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A One-Of-A-Kind 1814 Journal Is Kept At A Hidden Location In Oregon

The most valuable item at Powell's City of Books may not even be kept at the store. If you ask the employees to see it, you'll get a variety of answers as to where it is. Even if you are one of the lucky people allowed to take a look at it, you certainly won't be allowed to open all the pages. That's because the amazingly rare item is one of the few remaining copies of the original 1814 journals from Lewis and Clark's expedition, a pair of books with an asking price of $350,000.

Antique books / Via Juan Antonio F. Segal

Antique books / Via Juan Antonio F. Segal

Michael Powell, the former head of the bookstore, which is still owned by the Powell family, is one of the few people who knows where this treasure is actually stored. It's kept in a safe in a secret room at Powell's City of Books, a legendary bookstore that takes up a whole city block in Portland, Oregon. The Lewis and Clark journals are among more than 1 million books available at the book-lovers' paradise, which is divided into 3,500 separate categories to help customers find what they're looking for.

Regular customers won't find the Lewis and Clark volumes, though, which are extremely rare. The edition is one of fewer than 1,500 originally printed, and it may be the only one still privately owned and available for purchase.

Map of the Lewis and Clark expedition / Via Wikicommons

Map of the Lewis and Clark expedition / Via Wikicommons

One of the special features of this copy of Lewis and Clark's journals is an intact map that remains as issued and uncut. Powell refuses to open the map up for anyone other than a serious purchaser, since the paper is old and fragile, and even the tiniest tear in it could halve the value of the precious volume. The set has its original cardboard binding, which also sets it apart from other copies that have been rebound in leather over the last 200 years.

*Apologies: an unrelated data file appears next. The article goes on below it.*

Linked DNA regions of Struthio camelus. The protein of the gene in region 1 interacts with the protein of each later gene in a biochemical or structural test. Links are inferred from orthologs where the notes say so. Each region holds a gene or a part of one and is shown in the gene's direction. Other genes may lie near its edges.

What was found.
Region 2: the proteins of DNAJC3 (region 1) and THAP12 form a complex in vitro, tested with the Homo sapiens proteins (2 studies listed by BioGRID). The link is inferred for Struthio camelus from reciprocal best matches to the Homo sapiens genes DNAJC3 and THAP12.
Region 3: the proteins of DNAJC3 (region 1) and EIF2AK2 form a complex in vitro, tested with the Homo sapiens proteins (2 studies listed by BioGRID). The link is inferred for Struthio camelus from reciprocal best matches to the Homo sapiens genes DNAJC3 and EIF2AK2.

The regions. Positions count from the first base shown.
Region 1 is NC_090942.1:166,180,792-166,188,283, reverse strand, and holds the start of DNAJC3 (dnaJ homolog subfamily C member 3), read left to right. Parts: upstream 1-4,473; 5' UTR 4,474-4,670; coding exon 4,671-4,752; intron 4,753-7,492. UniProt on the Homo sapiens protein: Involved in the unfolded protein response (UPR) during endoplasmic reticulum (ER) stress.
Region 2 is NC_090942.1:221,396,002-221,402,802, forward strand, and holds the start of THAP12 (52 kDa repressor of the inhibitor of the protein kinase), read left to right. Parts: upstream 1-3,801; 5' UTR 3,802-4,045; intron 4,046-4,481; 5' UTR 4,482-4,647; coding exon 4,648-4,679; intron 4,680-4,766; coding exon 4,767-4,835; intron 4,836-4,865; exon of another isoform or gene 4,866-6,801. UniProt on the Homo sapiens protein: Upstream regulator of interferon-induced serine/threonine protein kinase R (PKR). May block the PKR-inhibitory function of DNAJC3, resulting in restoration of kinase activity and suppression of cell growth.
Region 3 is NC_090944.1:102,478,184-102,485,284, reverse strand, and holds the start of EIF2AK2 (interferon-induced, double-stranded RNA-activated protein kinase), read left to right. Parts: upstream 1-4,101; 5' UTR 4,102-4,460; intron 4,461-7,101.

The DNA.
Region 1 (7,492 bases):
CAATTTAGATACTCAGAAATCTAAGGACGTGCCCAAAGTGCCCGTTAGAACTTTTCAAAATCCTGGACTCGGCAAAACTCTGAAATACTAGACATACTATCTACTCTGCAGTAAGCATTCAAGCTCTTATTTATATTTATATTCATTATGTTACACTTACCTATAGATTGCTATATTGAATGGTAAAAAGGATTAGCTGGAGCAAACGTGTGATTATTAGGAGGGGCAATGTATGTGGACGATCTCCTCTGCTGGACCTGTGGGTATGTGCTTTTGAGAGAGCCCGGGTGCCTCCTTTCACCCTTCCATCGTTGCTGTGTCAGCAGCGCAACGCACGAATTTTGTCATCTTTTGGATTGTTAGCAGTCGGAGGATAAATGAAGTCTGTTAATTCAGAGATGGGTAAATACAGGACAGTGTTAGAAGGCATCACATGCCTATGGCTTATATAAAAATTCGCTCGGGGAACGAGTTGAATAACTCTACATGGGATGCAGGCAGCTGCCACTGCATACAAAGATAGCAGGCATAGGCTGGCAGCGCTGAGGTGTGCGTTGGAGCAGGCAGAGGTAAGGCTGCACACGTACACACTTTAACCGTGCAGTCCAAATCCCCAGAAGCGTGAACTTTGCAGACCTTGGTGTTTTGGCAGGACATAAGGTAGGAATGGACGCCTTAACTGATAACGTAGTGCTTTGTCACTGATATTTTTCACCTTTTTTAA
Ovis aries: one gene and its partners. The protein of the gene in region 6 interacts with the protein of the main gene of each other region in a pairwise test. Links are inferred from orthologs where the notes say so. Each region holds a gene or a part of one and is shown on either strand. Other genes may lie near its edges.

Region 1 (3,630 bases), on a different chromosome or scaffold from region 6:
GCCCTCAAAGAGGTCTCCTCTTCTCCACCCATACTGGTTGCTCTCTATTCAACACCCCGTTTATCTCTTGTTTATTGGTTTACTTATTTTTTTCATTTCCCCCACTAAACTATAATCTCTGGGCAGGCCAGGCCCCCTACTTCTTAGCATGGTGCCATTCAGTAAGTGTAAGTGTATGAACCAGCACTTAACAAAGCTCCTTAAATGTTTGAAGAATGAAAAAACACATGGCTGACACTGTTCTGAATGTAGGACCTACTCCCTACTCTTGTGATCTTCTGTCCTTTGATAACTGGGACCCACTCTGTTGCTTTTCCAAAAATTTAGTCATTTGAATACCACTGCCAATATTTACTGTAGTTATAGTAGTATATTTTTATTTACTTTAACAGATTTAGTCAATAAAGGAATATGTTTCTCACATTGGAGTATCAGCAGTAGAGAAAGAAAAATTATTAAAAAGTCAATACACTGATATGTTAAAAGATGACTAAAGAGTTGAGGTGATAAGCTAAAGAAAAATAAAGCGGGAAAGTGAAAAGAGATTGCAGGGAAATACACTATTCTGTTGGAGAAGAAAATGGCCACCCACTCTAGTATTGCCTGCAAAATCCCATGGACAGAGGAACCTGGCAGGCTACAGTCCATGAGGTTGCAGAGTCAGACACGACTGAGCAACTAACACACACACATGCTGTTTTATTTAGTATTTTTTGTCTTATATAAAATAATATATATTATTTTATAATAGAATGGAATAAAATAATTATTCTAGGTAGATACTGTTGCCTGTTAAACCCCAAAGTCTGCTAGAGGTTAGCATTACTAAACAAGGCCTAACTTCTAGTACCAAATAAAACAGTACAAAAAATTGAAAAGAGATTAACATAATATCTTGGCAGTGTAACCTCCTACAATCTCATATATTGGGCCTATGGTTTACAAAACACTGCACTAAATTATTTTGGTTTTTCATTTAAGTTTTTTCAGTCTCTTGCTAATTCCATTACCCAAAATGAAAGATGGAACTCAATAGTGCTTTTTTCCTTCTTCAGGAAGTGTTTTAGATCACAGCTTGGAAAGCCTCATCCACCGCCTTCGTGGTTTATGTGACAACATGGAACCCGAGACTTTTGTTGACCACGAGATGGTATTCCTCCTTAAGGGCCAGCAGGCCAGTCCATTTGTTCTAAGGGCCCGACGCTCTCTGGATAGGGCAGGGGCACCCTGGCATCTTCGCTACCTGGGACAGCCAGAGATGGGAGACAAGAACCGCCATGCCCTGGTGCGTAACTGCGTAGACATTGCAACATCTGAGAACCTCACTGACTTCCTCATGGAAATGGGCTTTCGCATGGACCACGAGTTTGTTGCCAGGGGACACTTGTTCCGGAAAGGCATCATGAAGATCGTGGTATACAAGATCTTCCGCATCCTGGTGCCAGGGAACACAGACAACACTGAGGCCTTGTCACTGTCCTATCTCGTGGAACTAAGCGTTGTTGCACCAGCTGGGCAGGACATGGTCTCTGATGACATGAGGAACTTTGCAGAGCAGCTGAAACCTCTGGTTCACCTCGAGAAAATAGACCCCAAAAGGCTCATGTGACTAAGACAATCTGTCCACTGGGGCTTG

Powell bought the incredibly rare set of books, which is housed in a morocco leather slipcase, about eight years ago. At the time, the set was believed to be one of only 23 copies remaining out of the original print run of more than 1,400.

Some question whether the volumes are really worth the steep price tag. While the value of rare, historical objects is always in fluctuation, the Lewis and Clark journals owned by Powell's are special because they are in terrific condition, something quite rare for an object more than 200 years old. Some of the pages have a little bit of wear on the edges, and the volumes show some minor evidence of repair on a very few pages. The volumes contain five spectacular engraved plates, all of which are in good condition. Then there's the map.

The uncut, unopened map adds to the value of the journals. In addition, the map is especially valuable because it was drawn by Clark himself and provides a fascinating look at what people thought and knew about the Western interior in the early 19th century. The volumes together provide a fascinating look at a unique moment in American history, the Corps of Discovery Expedition, which was the first American expedition that succeeding in crossing the Western United States all the way to the Pacific Ocean.

It's not surprising, given its rarity, that Powell's employees don't get to take a look at the journals or show them to customers. It even makes sense that most of the bookstore's employees don't know where the journals are kept. While the bookstore is proud to be in possession of these special antiques, Powell is very ready to sell them to the right buyer.

Rare, antique books and other treasures from the past provide a link to understand history in a fresh way.

Check out this guide to helping you assess whether to buy that special find at a local store.

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